Acetone in Blood Alcohol Tests

     Something we are seeing more frequently in gas chromatograms, the charts that show how much of certain substances were found in a person’s blood by the state crime lab, is the presence of acetone.  Sometimes, the crime lab actually reports the amount of acetone in their two-page summary, which is all that most prosecutors or defense attorneys ever see, but more often than not they don’t.  We have also seen a number of tests with isopropyl alcohol present in the blood.

When acetone and isopropyl alcohol are present, it means that the person is probably an uncontrolled diabetic.  Acetone alone is also indicative of this problem.  So what impact does diabetes have on a blood test?  It means that the person has an elvated glucose (sugar) level in the blood, and that sugar with just a little help from an organism known as candida albicans will be fermented into alcohol.  In other words, the sugar in the blood of an uncontrolled (and sometimes undiagnosed) diabetic will be converted to alcohol, which will result in an erroneously high result.  This is particularly true if the blood is not refrigerated, which it never is while it spends three to four days in transit to the crime lab.  The blood alcohol level reported will not be adjusted to reflect the increase in the amount of ethyl alcohol in the blood caused by the endogenous production of alcohol.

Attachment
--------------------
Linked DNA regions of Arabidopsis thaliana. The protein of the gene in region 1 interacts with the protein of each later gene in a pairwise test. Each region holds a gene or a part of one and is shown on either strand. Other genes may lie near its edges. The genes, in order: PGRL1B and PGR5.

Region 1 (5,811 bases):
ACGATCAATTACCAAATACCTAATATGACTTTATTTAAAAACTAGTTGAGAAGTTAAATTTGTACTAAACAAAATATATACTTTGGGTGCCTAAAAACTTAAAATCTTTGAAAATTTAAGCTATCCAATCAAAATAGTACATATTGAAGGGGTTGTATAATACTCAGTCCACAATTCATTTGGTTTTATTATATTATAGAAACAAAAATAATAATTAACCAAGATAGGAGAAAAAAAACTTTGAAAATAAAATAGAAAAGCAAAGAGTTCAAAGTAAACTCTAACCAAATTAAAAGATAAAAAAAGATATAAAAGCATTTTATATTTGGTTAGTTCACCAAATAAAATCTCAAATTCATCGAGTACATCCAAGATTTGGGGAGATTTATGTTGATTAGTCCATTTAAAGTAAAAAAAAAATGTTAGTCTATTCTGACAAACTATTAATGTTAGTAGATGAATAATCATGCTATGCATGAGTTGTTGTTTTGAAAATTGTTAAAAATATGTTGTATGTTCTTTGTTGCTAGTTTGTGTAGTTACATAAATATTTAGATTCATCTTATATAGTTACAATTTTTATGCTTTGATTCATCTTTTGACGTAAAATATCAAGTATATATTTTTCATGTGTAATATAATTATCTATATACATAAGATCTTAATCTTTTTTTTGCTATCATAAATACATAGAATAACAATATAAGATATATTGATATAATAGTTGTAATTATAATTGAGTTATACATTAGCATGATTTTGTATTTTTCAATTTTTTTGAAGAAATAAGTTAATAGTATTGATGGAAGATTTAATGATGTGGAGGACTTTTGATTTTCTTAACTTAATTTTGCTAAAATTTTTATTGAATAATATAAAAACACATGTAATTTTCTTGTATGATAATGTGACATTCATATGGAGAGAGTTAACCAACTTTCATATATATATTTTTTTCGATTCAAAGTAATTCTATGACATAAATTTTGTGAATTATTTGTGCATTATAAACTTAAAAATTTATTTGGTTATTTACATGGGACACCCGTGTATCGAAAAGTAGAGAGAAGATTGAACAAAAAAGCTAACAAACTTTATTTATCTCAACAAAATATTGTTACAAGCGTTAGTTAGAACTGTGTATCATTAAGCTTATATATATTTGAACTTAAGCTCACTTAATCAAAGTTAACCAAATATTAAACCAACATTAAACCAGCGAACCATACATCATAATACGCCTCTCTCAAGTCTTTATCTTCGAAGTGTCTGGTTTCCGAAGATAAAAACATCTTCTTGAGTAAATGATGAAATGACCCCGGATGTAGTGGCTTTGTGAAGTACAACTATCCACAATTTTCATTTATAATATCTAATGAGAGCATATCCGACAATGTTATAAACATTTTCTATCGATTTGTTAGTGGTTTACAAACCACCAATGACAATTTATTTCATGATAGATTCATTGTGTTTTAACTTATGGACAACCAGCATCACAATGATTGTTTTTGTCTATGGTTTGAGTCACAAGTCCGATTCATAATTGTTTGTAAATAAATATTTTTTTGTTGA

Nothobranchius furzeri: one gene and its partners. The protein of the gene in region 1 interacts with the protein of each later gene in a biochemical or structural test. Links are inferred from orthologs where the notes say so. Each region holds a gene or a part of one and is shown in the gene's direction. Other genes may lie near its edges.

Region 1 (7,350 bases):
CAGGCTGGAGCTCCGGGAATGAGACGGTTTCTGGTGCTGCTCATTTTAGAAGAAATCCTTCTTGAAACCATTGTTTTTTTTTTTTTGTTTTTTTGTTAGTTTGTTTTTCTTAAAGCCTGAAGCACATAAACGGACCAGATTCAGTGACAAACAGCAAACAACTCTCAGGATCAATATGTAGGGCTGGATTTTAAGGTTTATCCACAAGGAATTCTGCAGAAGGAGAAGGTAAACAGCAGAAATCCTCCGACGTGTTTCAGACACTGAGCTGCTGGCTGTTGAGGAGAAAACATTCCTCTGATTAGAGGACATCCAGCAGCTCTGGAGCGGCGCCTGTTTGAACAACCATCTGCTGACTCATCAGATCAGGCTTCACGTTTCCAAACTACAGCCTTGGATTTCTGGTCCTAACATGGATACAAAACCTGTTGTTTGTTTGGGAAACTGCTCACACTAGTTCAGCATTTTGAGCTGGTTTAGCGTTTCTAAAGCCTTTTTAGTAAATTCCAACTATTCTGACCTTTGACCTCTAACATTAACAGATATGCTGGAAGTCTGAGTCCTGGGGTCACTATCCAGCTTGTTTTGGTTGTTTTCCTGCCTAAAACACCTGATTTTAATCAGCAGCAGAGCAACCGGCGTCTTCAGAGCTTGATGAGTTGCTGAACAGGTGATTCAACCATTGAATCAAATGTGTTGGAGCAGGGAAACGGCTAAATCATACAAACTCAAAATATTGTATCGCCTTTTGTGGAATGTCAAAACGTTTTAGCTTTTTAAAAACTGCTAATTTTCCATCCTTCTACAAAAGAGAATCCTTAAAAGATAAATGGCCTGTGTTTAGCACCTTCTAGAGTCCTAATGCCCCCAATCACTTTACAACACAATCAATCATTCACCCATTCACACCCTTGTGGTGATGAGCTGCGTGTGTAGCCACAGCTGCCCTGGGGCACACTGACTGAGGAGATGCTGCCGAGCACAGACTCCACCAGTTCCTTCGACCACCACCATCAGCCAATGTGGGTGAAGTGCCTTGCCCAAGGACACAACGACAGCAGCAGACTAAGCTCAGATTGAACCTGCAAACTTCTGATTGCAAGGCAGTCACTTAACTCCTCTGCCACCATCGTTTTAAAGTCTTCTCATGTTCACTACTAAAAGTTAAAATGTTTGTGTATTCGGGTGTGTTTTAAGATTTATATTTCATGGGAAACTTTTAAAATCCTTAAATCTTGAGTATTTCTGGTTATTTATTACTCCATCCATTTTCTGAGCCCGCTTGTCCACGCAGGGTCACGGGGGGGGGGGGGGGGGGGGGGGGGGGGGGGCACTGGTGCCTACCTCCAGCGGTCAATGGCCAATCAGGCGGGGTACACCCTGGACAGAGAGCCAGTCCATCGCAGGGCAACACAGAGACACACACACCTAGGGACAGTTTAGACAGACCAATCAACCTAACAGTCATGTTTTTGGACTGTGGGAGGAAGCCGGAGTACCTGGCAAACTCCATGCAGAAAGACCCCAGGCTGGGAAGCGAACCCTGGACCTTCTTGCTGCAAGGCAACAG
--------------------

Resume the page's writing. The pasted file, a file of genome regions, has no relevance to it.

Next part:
The bottom line is that innocent people will be convicted.  An attorney who knows what to look for and a highly qualified forensic toxicologist who knows how to find it are your best protection.
Written by Allen Trapp who is board certified by the National College for DUI Defense and the author of Georgia DUI Survival Guide Visit Website

Written by Allen Trapp who is board certified by the National College for DUI Defense and the author of Georgia DUI Survival Guide Visit Website

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